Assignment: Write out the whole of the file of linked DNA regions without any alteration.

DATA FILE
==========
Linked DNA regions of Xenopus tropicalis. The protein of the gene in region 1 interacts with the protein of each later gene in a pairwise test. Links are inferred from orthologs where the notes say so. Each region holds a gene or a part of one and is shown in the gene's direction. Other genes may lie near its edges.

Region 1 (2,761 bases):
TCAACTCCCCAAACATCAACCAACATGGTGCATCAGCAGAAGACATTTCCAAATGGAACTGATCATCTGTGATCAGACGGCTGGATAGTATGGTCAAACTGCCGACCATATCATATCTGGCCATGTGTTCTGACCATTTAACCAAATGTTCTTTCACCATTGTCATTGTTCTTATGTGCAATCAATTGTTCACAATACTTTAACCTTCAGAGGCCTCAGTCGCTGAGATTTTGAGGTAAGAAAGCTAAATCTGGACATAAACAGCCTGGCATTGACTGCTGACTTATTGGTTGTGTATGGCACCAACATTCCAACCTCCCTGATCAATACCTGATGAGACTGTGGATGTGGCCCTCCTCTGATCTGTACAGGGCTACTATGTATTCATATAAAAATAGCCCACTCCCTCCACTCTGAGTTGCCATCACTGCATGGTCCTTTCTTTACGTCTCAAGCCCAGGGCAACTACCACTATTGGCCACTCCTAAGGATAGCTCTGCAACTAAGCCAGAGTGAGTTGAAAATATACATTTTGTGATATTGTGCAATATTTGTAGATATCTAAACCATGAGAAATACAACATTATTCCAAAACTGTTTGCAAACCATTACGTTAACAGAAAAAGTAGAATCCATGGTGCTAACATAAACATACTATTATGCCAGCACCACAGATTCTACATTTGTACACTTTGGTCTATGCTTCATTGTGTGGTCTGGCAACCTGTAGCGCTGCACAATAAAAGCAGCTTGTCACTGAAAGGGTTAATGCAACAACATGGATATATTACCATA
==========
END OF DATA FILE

Linked DNA regions of Xenopus tropicalis. The protein of the gene in region 1 interacts with the protein of each later gene in a pairwise test. Links are inferred from orthologs where the notes say so. Each region holds a gene or a part of one and is shown in the gene's direction. Other genes may lie near its edges.

Region 1 (2,761 bases):
TCAACTCCCCAAACATCAACCAACATGGTGCATCAGCAGAAGACATTTCCAAATGGAACTGATCATCTGTGATCAGACGGCTGGATAGTATGGTCAAACTGCCGACCATATCATATCTGGCCATGTGTTCTGACCATTTAACCAAATGTTCTTTCACCATTGTCATTGTTCTTATGTGCAATCAATTGTTCACAATACTTTAACCTTCAGAGGCCTCAGTCGCTGAGATTTTGAGGTAAGAAAGCTAAATCTGGACATAAACAGCCTGGCATTGACTGCTGACTTATTGGTTGTGTATGGCACCAACATTCCAACCTCCCTGATCAATACCTGATGAGACTGTGGATGTGGCCCTCCTCTGATCTGTACAGGGCTACTATGTATTCATATAAAAATAGCCCACTCCCTCCACTCTGAGTTGCCATCACTGCATGGTCCTTTCTTTACGTCTCAAGCCCAGGGCAACTACCACTATTGGCCACTCCTAAGGATAGCTCTGCAACTAAGCCAGAGTGAGTTGAAAATATACATTTTGTGATATTGTGCAATATTTGTAGATATCTAAACCATGAGAAATACAACATTATTCCAAAACTGTTTGCAAACCATTACGTTAACAGAAAAAGTAGAATCCATGGTGCTAACATAAACATACTATTATGCCAGCACCACAGATTCTACATTTGTACACTTTGGTCTATGCTTCATTGTGTGGTCTGGCAACCTGTAGCGCTGCACAATAAAAGCAGCTTGTCACTGAAAGGGTTAATGCAACAACATGGATATATTACCATA